Clauses are combined in three different ways: coordination, subordination, and by means of a semicolon.
Coordination involves joining independent clauses with one of the coordinating conjunctions: and, but, or, nor, for, yet, and sometimes* so. "Ramonita thought about joining the church choir, but she never talked to her friends about it."
Subordination involves turning one of the clauses into a subordinate element (one that cannot stand on its own) through the use of a Subordinating Conjunction (sometimes called a dependent word) or a Relative Pronoun.
"Although Ramonita often thought about joining the choir, she never talked to her friends about it."
"Yasmin is Ramonita's sister. Yasmin told Ramonita to join the choir no matter what her friends said."
Joining these with the use of a relative clause:
"Yasmin, [who is] Ramonita's sister, told Ramonita to join the choir."
Semicolons can connect two independent clauses with or without the help of a conjunctive adverb (transitional expression). "Ramonita has such a beautiful voice; many couples have asked her to sing at their wedding."
Non-restrictive relative clauses (also known as non-defining relative clauses) provide non-essential information about the antecedent in the main clause. The information is not crucial for understanding the sentence's meaning correctly and can be omitted without affecting the sentence's meaning. In other words, non-restrictive relative clauses are an aside that adds extra information.
"The science fair, WHICH lasted all day, ended with an awards ceremony."
"The theater, in WHICH the play debuted, housed 300 people."
Restrictive relative clauses (also known as defining relative clauses) add essential information about the antecedent in the main clause. The information is crucial for understanding the sentence's meaning correctly and cannot be omitted. In other words, without the restrictive relative clause, the sentence does not make sense.
"This is the house THAT had a great Christmas decoration."
"It took me a while to get used to people WHO eat popcorn during the movie."
Clauses are also classified as restrictive and nonrestrictive clauses. (The words essential and nonessential are sometimes used and mean the same thing as restrictive and nonrestrictive, respectively.) A nonrestrictive clause is not essential to the meaning of the sentence; it can be removed from the sentence without changing its basic meaning. Nonrestrictive clauses are often set apart from the rest of the sentence by a comma or a pair of commas (if it's in the middle of a sentence).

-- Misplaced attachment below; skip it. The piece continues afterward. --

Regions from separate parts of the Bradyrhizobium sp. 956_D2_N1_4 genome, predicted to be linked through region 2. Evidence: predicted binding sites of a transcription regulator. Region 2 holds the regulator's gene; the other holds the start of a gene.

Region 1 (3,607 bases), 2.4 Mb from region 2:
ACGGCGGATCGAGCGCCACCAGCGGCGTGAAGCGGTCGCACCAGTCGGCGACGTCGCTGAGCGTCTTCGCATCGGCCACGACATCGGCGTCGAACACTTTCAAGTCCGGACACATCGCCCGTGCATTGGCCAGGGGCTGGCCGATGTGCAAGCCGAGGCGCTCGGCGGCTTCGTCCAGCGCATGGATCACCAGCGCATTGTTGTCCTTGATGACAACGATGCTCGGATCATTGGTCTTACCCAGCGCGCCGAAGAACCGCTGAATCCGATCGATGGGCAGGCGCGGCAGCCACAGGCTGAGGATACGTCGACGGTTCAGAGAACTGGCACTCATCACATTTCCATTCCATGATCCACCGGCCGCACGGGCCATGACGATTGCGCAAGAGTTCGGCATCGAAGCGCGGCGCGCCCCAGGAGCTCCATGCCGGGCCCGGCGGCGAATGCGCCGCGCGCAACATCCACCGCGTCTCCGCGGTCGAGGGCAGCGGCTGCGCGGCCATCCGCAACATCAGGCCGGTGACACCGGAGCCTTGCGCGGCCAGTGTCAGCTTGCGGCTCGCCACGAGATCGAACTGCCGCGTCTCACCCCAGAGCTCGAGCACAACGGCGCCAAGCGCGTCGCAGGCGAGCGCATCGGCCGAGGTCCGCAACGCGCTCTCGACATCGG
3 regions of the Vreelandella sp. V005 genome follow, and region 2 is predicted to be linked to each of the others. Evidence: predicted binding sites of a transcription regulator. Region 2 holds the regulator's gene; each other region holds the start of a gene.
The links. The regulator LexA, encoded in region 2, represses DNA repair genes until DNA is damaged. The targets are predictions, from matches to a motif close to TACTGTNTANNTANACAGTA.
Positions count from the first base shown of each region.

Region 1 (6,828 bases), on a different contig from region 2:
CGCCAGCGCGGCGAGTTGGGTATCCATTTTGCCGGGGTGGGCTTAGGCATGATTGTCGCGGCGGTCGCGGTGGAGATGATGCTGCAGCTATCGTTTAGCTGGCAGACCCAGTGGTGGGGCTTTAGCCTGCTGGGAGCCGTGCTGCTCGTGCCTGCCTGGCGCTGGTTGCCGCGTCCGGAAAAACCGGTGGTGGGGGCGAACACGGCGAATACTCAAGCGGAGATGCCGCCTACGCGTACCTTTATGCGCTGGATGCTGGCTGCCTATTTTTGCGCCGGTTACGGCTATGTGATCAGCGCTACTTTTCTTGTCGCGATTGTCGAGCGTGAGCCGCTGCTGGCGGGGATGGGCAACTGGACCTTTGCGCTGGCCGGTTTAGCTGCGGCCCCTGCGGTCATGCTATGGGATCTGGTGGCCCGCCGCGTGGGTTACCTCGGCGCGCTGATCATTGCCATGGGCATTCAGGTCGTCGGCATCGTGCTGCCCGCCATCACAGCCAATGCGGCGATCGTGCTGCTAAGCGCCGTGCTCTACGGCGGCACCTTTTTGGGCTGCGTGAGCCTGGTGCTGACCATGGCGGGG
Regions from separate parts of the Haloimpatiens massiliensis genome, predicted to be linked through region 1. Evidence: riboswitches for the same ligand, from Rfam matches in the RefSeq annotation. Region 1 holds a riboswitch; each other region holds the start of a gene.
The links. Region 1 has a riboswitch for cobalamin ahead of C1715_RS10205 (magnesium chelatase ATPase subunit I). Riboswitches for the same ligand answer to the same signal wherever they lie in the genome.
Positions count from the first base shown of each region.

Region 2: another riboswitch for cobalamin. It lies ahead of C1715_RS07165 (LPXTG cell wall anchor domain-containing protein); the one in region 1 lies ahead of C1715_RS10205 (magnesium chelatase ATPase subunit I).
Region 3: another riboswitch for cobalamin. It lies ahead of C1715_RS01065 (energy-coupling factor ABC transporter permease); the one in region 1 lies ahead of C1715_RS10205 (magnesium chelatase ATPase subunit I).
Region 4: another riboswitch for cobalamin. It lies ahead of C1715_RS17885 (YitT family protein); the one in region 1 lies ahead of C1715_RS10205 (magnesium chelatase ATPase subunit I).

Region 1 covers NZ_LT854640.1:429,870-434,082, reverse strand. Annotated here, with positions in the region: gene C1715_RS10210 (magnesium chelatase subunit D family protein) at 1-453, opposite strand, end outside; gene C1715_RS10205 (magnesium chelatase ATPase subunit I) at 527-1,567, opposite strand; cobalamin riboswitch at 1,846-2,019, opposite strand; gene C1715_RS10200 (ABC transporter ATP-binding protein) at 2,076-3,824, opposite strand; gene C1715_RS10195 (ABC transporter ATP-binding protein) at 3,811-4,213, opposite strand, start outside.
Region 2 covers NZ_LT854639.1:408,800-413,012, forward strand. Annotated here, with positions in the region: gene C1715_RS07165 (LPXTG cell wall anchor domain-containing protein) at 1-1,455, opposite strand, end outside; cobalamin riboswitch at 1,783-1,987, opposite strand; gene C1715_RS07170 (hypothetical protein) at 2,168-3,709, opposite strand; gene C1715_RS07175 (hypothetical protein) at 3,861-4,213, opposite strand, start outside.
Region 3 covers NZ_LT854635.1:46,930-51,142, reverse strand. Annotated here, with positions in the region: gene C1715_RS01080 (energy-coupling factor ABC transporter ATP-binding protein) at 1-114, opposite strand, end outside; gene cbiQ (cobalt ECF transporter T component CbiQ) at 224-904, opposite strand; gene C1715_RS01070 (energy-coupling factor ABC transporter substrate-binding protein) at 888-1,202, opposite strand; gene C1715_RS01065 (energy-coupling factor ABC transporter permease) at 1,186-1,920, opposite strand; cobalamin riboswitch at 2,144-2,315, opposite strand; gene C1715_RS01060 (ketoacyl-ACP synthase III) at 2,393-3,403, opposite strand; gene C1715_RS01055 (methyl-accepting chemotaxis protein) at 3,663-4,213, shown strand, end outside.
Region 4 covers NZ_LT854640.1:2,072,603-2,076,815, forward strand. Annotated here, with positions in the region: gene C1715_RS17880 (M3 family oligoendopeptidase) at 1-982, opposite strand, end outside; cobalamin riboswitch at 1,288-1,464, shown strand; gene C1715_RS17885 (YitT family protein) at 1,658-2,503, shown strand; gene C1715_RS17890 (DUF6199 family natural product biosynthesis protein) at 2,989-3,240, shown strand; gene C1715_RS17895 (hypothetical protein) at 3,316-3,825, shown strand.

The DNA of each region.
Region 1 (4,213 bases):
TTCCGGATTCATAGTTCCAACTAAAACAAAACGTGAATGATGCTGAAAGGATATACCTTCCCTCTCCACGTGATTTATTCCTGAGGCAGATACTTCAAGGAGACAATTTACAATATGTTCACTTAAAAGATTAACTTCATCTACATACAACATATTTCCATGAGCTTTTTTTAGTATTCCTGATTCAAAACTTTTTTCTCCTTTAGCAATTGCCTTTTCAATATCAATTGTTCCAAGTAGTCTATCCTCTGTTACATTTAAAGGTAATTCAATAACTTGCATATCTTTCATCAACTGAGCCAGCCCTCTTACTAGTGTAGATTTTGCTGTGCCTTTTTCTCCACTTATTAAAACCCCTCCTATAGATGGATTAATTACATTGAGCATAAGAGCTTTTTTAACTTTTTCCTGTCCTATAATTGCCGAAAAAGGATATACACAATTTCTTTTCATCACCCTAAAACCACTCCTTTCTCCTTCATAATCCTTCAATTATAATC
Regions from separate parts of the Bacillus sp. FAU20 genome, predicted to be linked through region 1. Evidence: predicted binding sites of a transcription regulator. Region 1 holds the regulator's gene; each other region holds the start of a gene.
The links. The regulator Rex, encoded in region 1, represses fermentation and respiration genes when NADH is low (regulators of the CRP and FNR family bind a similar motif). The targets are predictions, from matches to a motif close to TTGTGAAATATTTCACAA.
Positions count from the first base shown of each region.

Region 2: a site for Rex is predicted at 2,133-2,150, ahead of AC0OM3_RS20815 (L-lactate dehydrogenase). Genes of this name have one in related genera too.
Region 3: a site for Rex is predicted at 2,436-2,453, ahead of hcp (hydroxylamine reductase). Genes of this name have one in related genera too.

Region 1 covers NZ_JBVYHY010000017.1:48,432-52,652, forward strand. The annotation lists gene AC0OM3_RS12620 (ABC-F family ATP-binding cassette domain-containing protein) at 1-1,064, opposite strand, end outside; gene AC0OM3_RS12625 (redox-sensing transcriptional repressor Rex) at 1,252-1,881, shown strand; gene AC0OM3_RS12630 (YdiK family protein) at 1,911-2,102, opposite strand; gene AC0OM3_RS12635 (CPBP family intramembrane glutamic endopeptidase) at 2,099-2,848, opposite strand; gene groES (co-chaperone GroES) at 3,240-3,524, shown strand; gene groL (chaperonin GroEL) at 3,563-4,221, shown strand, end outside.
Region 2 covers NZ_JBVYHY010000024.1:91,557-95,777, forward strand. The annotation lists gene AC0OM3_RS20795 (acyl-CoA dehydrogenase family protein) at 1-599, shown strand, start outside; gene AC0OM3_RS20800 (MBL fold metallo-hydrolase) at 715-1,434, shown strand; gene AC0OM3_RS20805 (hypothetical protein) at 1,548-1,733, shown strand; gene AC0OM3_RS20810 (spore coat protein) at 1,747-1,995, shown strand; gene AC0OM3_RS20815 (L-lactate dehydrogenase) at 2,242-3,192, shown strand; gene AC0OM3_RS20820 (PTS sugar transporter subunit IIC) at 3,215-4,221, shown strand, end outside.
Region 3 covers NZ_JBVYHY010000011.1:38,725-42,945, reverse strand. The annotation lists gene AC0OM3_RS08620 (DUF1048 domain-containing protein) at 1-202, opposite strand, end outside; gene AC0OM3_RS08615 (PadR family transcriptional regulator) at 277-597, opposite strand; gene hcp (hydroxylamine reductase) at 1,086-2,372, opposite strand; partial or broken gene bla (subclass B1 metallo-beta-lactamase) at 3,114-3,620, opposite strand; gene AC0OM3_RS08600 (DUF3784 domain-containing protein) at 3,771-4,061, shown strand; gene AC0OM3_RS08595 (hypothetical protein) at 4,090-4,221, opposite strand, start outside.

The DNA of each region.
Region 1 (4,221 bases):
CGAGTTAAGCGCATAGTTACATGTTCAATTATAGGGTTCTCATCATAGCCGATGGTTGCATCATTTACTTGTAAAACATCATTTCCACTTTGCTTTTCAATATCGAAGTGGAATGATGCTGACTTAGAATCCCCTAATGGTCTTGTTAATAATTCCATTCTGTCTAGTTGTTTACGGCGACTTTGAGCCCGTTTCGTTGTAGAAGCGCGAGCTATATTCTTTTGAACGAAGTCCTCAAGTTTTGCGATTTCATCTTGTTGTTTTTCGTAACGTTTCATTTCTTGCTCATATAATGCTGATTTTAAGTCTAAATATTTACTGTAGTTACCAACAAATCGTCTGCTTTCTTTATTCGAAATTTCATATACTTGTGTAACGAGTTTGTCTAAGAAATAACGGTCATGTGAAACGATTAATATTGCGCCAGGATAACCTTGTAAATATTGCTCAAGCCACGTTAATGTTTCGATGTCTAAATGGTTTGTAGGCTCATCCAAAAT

Professor Villa, who used to be a secretary for the President, can type 132 words a minute.
A relative [adjective] clause will begin with a relative pronoun [such as who, whom, whose, which, or that] or a relative adverb [when, where, or why]. Here are some examples: "whom Mrs. Russell hit in the head with a chalk eraser"
Whom = relative pronoun; Mrs. Russell = subject; hit = verb.
You must connect them to main clauses to finish the thought. Punctuating relative clauses can be tricky. You have to decide if the relative clause is essential or nonessential and then use commas accordingly.
Adverb clauses "modify verbs, adjectives, or other adverbs" (Mayfield). They often begin with words such as after, although, as, because, even though, unless, until, whether, and while. For example:
"After the inspector uses a dye to reveal imperfections in the metal, she examines the turbine under a magnifying class and black light." (The dependent clause was made from "The inspector uses a dye to reveal imperfections in the metal.")
Noun clauses perform the same functions in sentences that nouns do:
A noun clause can be a subject of a verb: "What Billy did shocked his friends."
A noun clause can be an object of a verb: "Billy’s friends didn’t know that he couldn’t swim."
A noun clause can be a subject complement: "Billy’s mistake was that he refused to take lessons."
A noun clause can be an object of a preposition: "Mary is not responsible for what Billy did."
A noun clause (but not a noun) can be an adjective complement: "Everybody is sad that Billy drowned."
There are at least three types of dependent clauses: noun clauses, adjective clauses, and adverbial clauses.
In contrast, a subordinate or dependent clause does not express a complete thought and therefore is not a sentence. A subordinate clause standing alone is a common error known as a sentence fragment.
An independent clause, along with having a subject and verb, expresses a complete thought and can stand alone as a coherent sentence.